In hospice, we often frame the end of life as a “journey,” a microcosmic narrative with recurring characters, ups and downs, days both good and bad, that ultimately declines into a final silence.
A Better Way to Live and Die: A Hospice Nurse’s Journey to Put Patients and Families First
This framing helps patients and families better conceptualize the vagueness of the period before death and understand that, whether it’s traversed quickly or slowly, a path is laid out to an unavoidable destination—but it’s one that has been walked before, and it doesn’t need to be faced with terror or anguish. In fact, I’ve seen how these final months, weeks and days can be among the most powerful in the lives of both patients and loved ones.
For the nurses and other care providers on a hospice team, the job itself is another kind of journey. What starts with a spark of passion leads to the pursuit of education, then practice, then eventually integrating the end-of-life journeys of countless others into one’s own, larger mission of care.
For 35 years, my journey has been dedicated to the goal of changing the way the world lives and dies. While I initially carried out this personal mission as a nurse at a mom-and-pop hospice in South Florida, today I’m the executive vice president of the same hospice: VITAS Healthcare, now celebrating its 40th anniversary and solidly staked as the nation’s leading hospice provider, with 12,000 employees caring for nearly 18,000 patients in 47 hospice programs spread across 14 states and the District of Columbia.
My nursing journey with VITAS was spurred by end-of-life experiences that shaped my understanding of death and the impact that compassion can have on those nearing it.
My father died when I was seven years old, leaving behind my mother, my eight siblings and me. This was my first formative experience with death and grief, but it wasn’t the one that illuminated my calling for nursing. That notion blossomed after caring for my dying mother as a young adult. Leaving behind the business and banking career that I had pursued after high school, I attended Broward Community College, where I attained an associate degree in nursing and first learned about hospice.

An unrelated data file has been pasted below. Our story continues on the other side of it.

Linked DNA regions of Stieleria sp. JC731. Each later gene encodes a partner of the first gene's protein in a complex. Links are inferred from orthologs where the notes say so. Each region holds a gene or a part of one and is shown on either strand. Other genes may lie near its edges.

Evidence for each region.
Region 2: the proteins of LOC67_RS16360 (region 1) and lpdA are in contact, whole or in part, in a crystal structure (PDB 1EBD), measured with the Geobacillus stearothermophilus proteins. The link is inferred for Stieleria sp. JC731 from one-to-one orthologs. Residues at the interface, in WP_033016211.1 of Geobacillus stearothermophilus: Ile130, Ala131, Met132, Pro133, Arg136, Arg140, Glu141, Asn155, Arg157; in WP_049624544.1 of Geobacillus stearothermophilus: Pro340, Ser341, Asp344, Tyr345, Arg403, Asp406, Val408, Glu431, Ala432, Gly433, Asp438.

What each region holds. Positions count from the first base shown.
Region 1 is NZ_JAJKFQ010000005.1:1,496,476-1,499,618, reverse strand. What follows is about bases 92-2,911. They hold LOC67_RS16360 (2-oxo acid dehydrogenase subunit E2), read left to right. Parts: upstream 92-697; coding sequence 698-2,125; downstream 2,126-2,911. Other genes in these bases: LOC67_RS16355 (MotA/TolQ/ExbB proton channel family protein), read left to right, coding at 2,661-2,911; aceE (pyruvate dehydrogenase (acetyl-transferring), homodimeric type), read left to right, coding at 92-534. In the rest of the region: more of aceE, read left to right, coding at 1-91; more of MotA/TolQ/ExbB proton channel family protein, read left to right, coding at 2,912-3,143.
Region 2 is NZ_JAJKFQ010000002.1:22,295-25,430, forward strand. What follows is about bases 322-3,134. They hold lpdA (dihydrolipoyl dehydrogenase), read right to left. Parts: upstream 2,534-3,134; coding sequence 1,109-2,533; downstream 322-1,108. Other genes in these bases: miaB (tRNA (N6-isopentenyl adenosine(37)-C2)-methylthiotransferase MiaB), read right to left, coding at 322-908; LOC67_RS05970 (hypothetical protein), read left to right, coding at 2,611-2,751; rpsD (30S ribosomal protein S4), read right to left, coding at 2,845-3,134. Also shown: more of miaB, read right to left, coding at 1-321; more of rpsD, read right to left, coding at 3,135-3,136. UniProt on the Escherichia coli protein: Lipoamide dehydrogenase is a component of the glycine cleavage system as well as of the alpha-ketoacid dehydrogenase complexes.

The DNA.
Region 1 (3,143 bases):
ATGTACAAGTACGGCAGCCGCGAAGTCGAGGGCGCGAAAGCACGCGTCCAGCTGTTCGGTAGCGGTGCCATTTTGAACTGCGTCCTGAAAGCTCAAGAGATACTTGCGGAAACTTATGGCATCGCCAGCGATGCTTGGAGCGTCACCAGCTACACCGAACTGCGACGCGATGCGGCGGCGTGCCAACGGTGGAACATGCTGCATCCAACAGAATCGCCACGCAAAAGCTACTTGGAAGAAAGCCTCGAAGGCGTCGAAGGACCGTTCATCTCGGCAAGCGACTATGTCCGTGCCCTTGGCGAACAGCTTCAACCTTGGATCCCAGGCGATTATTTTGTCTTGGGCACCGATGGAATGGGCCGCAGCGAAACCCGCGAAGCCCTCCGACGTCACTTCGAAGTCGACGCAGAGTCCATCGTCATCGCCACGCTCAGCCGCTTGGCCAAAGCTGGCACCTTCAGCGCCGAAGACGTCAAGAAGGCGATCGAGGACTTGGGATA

In 1983, I joined the still-young VITAS as a nurse. On my first day on the job, I was faced with the reality that all hospice workers eventually confront: the death of my patient. I found myself staying late to comfort three generations of a grieving family, calling in a chaplain to offer whatever comfort was possible for the bereaved.
Since that first day, I’ve been enamored with and honored to be part of a system that guides patients and families through some of their most vulnerable, turbulent moments to better achieve a sense of peace and comfort at the end of life. I soon found that the impact of my care could extend beyond individual patients and their families, however.
In a few years, I was a member of VITAS clinical leadership, a role that enabled me to provide impactful care to disadvantaged communities on a broader scale, as well as influence the direction of the organization.
I helped create Vx, VITAS’ proprietary electronic medical records program. I encouraged the membership of the National Black Nurses Association to participate in the End-of-Life Nursing Education Consortium while challenging them to explore their career potential beyond the bedside. I also spearheaded an effort to address the unique concerns and health challenges that veterans face at the end of life, an initiative that continues to flourish today.
Being present is central to my personal philosophy, which means staying involved with my community at work and beyond. Today, I continue to remain active on a variety of boards and committees, including the National Alliance for Grieving Children, Community Health Accreditation Partner, and the Florida Hospice and Palliative Care Association.
No matter what I’m doing or to whom I’m speaking, my leadership is values-based. “Always make the ethical decision, and business will follow,” I told a new VITAS GM nearly 30 years ago. In 1993, I incorporated my personal creed—“patients and families come first”—into VITAS’ guiding values.
I’m blessed to be on a journey alongside a team that believes in the cause of hospice—and VITAS specifically—as thoroughly as I do. After walking this path for 35 years, I’m no less excited to find new and more effective ways to provide compassionate care for patients and families at the end of life than I was on the morning of my very first day of work.